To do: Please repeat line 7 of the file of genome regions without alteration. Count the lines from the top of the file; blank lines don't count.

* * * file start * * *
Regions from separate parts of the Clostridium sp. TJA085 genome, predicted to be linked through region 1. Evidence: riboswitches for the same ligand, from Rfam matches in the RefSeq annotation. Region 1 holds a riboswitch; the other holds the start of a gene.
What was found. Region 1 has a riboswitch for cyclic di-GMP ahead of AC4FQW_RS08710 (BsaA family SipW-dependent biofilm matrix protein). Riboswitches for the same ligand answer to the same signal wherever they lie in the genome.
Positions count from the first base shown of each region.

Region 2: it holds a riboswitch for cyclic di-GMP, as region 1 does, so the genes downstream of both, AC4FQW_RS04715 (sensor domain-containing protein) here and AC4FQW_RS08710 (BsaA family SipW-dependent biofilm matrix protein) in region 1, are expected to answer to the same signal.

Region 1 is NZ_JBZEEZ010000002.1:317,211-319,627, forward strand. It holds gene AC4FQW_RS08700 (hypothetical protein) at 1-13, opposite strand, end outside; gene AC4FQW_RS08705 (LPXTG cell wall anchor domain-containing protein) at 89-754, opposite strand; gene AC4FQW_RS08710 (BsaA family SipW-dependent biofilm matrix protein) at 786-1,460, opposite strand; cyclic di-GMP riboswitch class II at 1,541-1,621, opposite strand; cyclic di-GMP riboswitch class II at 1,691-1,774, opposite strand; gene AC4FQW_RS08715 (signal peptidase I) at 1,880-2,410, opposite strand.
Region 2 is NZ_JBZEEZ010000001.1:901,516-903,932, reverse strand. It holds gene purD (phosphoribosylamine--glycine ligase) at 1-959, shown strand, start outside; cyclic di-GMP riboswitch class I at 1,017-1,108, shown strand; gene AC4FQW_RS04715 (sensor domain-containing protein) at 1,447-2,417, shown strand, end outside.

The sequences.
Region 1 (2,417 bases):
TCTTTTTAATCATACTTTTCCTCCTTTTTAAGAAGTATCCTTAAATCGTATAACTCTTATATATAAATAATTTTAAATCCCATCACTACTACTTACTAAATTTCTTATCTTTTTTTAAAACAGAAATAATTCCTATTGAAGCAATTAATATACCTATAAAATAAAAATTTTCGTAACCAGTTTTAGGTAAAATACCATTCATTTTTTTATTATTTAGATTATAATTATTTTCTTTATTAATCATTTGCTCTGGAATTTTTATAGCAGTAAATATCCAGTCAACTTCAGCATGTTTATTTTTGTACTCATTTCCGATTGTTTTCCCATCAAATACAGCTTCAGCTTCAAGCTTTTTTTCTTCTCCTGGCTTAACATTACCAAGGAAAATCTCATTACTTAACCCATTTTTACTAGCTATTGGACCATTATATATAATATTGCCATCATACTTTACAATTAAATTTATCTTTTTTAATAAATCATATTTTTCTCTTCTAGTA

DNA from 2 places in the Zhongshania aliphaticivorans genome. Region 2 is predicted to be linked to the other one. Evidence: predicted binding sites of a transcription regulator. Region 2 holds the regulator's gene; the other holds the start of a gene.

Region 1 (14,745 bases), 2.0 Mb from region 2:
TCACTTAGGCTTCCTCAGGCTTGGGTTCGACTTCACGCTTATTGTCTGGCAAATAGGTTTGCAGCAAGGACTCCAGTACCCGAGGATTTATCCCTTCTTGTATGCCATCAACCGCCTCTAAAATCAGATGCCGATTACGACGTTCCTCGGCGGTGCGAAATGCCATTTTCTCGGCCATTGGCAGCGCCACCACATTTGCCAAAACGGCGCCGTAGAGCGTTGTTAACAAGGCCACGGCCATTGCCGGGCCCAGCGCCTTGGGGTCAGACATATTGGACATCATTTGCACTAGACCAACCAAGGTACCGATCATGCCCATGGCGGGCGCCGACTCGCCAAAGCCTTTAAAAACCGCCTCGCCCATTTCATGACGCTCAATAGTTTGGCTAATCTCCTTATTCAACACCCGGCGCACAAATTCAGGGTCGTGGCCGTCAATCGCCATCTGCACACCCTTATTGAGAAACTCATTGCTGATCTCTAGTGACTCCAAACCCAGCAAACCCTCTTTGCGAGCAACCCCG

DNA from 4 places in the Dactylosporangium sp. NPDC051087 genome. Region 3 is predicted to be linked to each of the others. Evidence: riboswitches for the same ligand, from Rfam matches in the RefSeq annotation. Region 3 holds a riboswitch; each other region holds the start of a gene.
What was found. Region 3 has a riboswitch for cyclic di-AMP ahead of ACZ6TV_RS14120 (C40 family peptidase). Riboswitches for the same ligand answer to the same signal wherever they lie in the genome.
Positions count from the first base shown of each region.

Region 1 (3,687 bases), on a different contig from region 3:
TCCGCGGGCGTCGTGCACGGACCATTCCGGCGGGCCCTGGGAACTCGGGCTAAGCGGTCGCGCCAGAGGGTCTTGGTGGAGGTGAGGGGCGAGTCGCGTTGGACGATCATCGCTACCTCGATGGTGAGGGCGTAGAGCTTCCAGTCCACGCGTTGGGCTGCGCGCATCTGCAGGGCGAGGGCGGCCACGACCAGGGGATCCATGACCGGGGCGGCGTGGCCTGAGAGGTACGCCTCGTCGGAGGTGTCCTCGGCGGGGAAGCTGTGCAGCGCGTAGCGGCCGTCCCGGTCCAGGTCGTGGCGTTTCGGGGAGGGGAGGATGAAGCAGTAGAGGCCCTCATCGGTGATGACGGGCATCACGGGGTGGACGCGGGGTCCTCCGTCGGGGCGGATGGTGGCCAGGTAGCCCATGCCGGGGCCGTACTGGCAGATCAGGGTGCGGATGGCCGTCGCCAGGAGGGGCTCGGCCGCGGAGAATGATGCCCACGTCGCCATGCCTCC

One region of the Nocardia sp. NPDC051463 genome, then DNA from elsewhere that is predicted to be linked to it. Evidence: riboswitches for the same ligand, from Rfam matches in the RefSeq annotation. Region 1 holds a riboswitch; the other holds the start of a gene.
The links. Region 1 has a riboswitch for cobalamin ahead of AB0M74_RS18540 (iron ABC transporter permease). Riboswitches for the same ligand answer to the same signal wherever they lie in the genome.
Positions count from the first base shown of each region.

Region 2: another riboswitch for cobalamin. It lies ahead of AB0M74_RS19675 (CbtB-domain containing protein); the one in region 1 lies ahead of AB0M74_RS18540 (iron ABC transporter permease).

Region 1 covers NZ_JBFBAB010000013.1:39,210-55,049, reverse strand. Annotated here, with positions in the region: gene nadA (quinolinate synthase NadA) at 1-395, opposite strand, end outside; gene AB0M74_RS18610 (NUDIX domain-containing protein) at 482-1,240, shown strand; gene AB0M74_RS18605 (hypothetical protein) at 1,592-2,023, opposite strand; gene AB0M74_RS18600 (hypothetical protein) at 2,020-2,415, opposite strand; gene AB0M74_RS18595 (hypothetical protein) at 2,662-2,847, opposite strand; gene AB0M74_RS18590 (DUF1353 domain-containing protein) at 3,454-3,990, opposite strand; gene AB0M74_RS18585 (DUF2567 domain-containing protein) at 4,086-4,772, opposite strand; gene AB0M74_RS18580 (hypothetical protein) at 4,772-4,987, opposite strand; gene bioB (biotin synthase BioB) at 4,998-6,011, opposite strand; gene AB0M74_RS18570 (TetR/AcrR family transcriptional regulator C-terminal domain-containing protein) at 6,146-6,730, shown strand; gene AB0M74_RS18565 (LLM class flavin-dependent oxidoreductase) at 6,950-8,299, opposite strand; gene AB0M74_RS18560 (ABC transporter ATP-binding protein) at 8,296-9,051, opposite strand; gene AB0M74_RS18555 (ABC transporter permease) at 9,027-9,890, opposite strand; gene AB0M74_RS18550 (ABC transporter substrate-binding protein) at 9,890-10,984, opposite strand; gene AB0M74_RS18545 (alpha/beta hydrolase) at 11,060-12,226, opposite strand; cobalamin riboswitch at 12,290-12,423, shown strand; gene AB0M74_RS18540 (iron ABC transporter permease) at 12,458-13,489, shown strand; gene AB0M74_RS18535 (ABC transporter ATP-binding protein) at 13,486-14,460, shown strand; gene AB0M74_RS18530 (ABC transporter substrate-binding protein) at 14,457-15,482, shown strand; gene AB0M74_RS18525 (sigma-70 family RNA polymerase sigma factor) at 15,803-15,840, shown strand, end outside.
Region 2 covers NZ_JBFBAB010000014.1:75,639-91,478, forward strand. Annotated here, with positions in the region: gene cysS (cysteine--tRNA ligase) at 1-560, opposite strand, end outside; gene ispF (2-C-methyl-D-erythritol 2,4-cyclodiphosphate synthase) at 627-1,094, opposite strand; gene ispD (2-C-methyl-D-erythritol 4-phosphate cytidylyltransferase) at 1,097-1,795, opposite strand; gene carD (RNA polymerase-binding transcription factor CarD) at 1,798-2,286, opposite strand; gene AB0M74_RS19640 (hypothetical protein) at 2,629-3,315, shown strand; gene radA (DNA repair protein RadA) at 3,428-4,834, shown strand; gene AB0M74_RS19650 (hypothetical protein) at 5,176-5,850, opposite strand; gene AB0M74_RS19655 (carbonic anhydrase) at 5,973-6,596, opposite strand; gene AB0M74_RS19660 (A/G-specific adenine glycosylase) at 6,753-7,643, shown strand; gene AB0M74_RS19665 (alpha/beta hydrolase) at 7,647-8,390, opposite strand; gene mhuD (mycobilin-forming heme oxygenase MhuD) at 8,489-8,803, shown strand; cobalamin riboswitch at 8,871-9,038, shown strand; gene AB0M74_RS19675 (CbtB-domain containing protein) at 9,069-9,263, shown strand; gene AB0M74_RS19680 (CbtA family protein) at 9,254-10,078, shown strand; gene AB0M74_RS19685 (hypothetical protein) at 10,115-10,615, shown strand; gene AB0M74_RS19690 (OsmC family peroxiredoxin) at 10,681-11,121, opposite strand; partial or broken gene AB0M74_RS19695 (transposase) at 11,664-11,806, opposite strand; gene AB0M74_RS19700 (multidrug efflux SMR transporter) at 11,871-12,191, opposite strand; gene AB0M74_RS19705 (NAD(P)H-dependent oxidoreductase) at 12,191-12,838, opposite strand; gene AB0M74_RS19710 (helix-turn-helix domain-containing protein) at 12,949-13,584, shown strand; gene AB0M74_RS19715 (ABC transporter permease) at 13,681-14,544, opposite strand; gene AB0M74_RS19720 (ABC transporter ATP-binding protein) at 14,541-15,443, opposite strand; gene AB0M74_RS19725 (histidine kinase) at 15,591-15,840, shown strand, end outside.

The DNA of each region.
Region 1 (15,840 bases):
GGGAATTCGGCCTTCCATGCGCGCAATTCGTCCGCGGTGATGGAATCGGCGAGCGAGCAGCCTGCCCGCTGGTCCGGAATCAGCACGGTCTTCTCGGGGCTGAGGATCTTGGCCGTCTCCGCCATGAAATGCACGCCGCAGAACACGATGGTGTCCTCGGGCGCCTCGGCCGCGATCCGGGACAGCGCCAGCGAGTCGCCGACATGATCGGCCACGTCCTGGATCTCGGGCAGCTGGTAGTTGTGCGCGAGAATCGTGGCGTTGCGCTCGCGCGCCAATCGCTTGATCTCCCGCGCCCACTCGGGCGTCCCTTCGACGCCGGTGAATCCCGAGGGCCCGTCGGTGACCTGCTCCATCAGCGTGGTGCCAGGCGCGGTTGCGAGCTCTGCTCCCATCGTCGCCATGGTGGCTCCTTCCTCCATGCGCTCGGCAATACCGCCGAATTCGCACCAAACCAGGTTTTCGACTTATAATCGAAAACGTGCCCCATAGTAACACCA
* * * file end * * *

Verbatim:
The sequences.